Of all the questions I’ve ever been asked about my Indian origin while living overseas, there’s one that stands out the most: “So, was your marriage arranged?”
I have been asked by friends, coworkers, people I met for the first time, at dinner parties, at barbecues, at lunches. Everywhere. On any given occasion, when I have a conversation involving marriage and India, this question pops up. Every. Single. Time.
It’s never bothered me. I’ve always put it down to the fact that the concept of an arranged marriage is extremely intriguing to anyone who hasn’t been part of a society that practices it. It’s something that has been associated with India for so long that asking about it comes naturally to people. Some are curious, some hesitant, and some downright insensitive, but the motive is usually the same: to try and understand what it is and how it works.
On my end, I’ve never thought about it seriously until recently. I married young but I chose my husband, so essentially what I had was a love marriage. Yet, if I hadn’t met him, I would have been okay with my parents choosing a groom for me.
For years, I have believed arranged marriages to be an integral part of social conditioning in India. This doesn’t mean that people didn’t fall in love or didn’t choose their own partners at all. In effect, we could say that the ratio of arranged marriages as opposed to love marriages was reasonably high. Even until eight to ten years ago, if one met a couple in or from India there was a greater chance that the parents chose the match and not themselves.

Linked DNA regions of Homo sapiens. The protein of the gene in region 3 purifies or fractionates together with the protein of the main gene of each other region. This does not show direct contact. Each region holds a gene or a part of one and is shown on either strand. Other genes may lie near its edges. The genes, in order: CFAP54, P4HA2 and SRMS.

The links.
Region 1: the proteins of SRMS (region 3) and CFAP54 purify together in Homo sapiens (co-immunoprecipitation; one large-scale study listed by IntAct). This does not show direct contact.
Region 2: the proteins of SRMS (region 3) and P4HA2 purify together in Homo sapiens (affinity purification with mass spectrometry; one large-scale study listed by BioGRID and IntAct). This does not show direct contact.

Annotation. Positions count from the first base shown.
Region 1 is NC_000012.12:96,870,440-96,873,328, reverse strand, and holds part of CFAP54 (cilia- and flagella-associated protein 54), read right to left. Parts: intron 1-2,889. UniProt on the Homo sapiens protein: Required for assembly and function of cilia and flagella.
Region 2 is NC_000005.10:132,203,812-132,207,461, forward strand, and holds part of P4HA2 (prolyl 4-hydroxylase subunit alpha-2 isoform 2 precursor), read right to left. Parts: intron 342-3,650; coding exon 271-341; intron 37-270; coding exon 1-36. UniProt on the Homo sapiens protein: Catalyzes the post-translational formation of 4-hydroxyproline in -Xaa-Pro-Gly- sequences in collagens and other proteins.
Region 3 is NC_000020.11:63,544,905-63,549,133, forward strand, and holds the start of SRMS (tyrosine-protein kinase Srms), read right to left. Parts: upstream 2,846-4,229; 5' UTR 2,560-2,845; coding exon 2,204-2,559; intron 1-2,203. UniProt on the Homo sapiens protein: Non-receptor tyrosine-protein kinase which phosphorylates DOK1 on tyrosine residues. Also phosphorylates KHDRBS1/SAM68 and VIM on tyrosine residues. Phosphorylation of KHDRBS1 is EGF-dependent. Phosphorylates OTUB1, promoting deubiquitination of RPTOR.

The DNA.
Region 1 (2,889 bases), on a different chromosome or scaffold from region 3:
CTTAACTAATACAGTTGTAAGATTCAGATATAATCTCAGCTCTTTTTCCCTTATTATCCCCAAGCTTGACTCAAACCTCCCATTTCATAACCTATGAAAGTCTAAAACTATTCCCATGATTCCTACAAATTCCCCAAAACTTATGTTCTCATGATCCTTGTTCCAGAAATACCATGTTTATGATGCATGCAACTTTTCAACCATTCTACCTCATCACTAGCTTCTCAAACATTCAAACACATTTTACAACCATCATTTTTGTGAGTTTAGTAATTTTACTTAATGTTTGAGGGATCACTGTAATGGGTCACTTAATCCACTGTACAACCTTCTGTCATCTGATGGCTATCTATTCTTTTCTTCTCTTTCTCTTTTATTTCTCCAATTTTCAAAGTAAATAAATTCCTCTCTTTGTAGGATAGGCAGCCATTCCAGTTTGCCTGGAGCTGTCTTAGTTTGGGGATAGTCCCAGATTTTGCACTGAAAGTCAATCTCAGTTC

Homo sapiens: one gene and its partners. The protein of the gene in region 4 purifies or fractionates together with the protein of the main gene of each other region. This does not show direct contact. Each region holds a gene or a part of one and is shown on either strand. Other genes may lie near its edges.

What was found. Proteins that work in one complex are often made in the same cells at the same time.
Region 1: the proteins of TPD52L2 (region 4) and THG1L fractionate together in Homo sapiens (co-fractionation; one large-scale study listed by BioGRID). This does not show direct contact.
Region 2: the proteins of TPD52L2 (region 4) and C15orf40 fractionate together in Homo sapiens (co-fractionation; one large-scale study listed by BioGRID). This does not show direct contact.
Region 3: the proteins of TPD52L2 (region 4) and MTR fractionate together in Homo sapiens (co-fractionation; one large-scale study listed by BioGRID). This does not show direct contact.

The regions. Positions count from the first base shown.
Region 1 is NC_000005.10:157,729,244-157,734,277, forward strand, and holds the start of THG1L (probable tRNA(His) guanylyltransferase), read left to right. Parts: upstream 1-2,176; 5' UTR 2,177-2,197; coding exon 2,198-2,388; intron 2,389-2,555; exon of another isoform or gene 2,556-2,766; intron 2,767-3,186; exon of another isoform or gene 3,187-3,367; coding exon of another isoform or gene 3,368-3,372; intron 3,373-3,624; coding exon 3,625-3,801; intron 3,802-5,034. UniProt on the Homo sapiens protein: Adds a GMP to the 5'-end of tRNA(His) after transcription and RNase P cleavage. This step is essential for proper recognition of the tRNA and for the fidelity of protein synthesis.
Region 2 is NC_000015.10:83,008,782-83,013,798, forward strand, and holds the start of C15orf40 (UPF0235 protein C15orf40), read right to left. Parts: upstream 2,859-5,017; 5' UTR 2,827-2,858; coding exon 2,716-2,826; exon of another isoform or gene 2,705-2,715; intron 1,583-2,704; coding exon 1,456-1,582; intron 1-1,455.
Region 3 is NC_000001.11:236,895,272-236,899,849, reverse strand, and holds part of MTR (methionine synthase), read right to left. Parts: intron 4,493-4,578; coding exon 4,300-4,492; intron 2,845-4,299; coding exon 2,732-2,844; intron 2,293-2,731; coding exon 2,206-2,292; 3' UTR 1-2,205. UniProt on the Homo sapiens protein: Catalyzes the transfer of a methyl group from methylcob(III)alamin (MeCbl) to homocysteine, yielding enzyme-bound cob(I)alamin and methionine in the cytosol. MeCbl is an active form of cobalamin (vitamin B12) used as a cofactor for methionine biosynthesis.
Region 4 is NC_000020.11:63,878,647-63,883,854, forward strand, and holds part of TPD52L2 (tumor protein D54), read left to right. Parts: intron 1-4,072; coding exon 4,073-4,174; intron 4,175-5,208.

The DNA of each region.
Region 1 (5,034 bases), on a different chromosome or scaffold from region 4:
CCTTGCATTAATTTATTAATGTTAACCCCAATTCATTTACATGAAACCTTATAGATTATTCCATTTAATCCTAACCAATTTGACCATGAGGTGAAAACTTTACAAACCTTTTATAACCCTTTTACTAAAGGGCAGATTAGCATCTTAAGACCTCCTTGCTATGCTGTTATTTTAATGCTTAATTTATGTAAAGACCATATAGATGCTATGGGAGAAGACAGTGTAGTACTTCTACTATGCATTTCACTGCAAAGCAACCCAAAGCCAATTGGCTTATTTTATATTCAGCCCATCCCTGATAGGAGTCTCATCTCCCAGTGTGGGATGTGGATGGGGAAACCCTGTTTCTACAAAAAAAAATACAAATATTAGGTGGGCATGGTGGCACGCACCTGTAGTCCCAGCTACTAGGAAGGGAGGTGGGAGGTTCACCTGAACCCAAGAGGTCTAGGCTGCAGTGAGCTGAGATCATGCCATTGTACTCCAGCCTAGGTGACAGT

What’s interesting to note, however, is how in present-day India, things are changing. And changing very quickly.
I recently returned to the States after spending three months back home. While there, and because it happened to be what we term the “marriage season” (an auspicious time of year to get married), I was part of six different weddings. Two of these were immediate family, one was extended family, and three were friends. Five out of these six weddings were love marriages.
On the face of it, this does not seem like a big number. One can argue this might just be a coincidence. Also, the frame of reference is too small to form a concrete opinion, either way. But what I witnessed was enough for me to take notice and realize that something was definitely going on. It made me want to dig deeper.